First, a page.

June 28, 2022
Imagine you are on a nice sunny beach, feeling the warm ocean breeze on your face, and listening to the soothing sound of … an Outlook e-mail notification!?!? Due to the COVID-19 pandemic, remote work has become the norm for many, particularly for those in the tech sector. With Canadian travel restrictions easing and many seeking to improve their mental well-being by escaping their home offices, employees are thinking about working from abroad for short and extended periods.
June 20, 2022
On June 16, 2022 the Minister of Innovation, Science and Industry François-Philippe Champagne and the Minister of Justice and Attorney General of Canada David Lametti introduced Bill C-27, the Digital Charter Implementation Act (the “Act”). Bill C-27 is an update to Bill C-11, the Digital Charter Implementation Act, introduced in 2020. As it currently stands, the Act proposes to enact three new pieces of federal legislation.
June 15, 2022
In Everclean Facility Services Ltd., 2022 BCLRB 14 (“Everclean Facility Services”), the BC Labour Relations Board (the “Board”) considered a trade union’s application for leave and reconsideration of an earlier decision regarding successorship in a situation of contract retendering.
May 17, 2022
B.C.’s privacy legislation has typically meant that employers have avoided or limited the collection of demographic data from applicants and employees. However, the Province’s recent introduction of the Anti-Racism Data Act signals that change is coming, specifically at the intersection between privacy and human rights law. Employers in British Columbia will want to monitor this evolving approach to privacy and data management.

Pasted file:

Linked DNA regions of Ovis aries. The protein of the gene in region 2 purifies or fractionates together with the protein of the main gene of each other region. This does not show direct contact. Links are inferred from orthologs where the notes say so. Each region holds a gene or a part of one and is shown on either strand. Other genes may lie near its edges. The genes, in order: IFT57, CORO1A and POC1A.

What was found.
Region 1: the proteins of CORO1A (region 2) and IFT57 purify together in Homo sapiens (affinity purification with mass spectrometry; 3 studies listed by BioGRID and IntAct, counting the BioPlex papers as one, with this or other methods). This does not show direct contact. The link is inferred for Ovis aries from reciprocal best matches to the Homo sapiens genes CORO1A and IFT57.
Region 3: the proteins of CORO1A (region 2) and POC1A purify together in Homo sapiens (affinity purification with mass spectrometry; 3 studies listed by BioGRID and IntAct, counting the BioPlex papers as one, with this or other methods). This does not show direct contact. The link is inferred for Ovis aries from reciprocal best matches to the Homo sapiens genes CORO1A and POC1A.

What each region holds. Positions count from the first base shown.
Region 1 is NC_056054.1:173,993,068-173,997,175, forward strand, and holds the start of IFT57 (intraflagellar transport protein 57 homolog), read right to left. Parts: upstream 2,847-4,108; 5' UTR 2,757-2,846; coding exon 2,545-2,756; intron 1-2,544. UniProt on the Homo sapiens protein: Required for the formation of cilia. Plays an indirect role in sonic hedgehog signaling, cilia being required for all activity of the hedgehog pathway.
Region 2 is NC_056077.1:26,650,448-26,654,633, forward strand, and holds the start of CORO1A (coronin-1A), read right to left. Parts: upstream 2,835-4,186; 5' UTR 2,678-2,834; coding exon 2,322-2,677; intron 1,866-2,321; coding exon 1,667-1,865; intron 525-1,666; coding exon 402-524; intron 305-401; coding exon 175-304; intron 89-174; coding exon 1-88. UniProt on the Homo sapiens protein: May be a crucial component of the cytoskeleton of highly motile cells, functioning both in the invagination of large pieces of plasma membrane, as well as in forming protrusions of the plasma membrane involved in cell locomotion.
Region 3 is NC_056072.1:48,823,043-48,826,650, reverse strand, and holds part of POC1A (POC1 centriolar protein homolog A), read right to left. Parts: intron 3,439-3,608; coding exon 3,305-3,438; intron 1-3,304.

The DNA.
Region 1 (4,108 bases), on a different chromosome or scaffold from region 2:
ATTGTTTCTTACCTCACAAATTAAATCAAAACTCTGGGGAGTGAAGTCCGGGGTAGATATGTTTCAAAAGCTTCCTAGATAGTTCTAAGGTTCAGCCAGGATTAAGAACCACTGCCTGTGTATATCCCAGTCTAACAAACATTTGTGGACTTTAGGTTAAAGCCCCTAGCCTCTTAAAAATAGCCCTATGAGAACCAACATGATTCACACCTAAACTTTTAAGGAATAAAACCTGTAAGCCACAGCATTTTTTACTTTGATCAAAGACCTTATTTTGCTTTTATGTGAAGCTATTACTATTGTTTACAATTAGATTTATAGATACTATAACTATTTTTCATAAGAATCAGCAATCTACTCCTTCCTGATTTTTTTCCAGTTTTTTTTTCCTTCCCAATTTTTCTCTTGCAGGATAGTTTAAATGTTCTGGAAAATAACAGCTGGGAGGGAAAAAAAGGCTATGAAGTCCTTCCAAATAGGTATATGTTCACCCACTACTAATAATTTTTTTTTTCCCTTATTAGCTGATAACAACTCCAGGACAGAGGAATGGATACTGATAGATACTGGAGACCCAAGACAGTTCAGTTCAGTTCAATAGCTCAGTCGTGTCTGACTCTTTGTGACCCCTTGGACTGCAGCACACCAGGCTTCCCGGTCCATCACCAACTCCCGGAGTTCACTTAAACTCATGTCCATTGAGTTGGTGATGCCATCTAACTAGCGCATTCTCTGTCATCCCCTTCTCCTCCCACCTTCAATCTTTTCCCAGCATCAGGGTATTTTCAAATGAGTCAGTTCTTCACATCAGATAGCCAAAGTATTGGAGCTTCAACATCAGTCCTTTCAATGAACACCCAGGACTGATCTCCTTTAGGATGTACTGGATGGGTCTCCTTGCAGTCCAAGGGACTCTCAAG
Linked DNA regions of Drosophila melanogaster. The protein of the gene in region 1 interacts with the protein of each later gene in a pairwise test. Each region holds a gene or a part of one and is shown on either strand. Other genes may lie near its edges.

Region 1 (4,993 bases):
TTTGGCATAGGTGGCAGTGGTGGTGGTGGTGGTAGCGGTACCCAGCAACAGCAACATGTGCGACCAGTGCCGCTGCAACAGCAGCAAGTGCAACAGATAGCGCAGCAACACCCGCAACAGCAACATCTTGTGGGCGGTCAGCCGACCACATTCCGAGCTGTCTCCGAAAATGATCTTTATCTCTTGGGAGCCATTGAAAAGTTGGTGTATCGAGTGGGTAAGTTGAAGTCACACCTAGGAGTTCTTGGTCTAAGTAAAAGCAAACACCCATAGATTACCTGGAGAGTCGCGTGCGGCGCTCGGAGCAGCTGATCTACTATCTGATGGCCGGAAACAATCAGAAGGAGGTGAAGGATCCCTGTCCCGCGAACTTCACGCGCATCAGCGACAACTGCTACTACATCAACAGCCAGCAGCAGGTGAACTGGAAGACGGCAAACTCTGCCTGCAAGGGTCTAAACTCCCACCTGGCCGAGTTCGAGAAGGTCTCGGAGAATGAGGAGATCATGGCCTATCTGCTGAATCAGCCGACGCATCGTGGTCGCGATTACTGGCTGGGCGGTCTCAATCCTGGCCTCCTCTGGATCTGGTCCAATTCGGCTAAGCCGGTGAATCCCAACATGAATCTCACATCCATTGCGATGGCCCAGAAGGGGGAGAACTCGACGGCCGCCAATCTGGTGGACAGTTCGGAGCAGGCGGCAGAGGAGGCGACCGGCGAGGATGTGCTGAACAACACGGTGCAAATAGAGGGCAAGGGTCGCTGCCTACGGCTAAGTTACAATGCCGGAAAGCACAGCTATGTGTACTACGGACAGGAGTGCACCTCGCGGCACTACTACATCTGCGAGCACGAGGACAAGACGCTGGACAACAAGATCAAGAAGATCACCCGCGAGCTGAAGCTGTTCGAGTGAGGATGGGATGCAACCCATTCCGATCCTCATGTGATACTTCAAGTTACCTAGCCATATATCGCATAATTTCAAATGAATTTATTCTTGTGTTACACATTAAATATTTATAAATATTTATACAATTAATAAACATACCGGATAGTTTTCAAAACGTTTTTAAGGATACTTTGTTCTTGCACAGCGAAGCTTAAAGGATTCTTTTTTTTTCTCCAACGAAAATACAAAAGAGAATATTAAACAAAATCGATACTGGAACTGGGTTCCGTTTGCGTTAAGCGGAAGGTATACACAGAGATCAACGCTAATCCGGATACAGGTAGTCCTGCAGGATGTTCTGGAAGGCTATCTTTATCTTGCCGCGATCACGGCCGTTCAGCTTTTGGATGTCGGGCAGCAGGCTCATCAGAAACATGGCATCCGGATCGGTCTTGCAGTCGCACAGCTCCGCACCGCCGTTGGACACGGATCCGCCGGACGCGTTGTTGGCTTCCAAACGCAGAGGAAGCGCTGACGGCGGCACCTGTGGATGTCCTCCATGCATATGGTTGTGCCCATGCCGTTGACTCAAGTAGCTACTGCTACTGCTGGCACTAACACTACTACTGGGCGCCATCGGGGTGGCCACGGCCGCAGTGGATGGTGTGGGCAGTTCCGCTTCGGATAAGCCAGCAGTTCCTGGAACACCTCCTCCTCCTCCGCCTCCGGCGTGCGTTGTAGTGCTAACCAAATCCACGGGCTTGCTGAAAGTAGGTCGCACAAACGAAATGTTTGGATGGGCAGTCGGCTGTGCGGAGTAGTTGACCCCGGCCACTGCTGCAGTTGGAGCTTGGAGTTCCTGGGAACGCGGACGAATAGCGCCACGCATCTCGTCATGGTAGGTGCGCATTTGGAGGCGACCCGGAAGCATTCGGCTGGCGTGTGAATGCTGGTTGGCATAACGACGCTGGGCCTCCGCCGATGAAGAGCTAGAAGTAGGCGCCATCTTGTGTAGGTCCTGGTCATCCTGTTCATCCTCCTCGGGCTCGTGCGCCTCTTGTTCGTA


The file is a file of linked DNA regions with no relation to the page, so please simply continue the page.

May 2, 2022
Employment litigation is rarely straightforward and employers must be prepared to deal with claims in multiple forums, including in civil court and before administrative tribunals responsible for interpreting and applying human rights, workers compensation and privacy law (to name a few).
When faced with a volley of different but related claims, it can be tempting to focus all of your attention on the claim which represents the biggest threat. That would be a mistake — while you should strategically allocate resources, it is crucial to keep all actual or potential claims in mind because decisions in one forum could be relied upon in another.
Two Significant BC Labour Code Changes: Card Certification is Back & Open Season is Declared in the Construction Industry for Raiding Unions
April 7, 2022
On April 6, 2022, Bill 10 – 2022 Labour Relations Code Amendment Act, 2022 (“Bill 10”) received first reading. Once in effect, Bill 10 will cause two significant amendments to the BC Labour Relations Code (the “Code”). First, the Code will again allow for “card based” certification, the purpose of which is to allow easier access to unionization. Second, in the construction industry, raids will become easier through the elimination of the current three year waiting period.
The amendments are the latest in a series of changes since 2019 that have significantly altered the labour relations landscape in BC.
Is a Complainant No Longer Required to Show that Conduct was “Objectively Unwelcome” to Substantiate a Claim of Sexual Harassment?
March 31, 2022
In the recent decision of Ms. K. v. Deep Creek Store and another, 2021 BCHRT 158, the BC Human Rights Tribunal (the “Tribunal”) declined to follow a long line of human rights case law which requires a complainant to show that conduct was “objectively unwelcome” to substantiate a claim of sexual harassment.
This decision represents a break from the established jurisprudence and should be of interest to employers faced with a claim of sexual harassment in the workplace.
March 30, 2022
Effective January 1, 2022, the BC government added employer-paid sick leave under BC’s Employment Standards Act (“ESA”). Previous RG updates have covered this topic, please see our articles on November 25, 2021, and January 26, 2022. The BC government announced on Monday, March 28, 2022, that it would introduce further amendments to the ESA paid sick leave.
Campbell River Test Affirmed Once Again: It is the Test in BC When Determining Entitlement to Accommodation on the Basis of Family Status
March 29, 2022
In Gibraltar Mines Ltd. v. Harvey, 2022 BCSC 385, for the second time in three years, the BC courts have reaffirmed the two-part test for determining whether an employee is entitled to accommodation based on family status (caregiving obligations).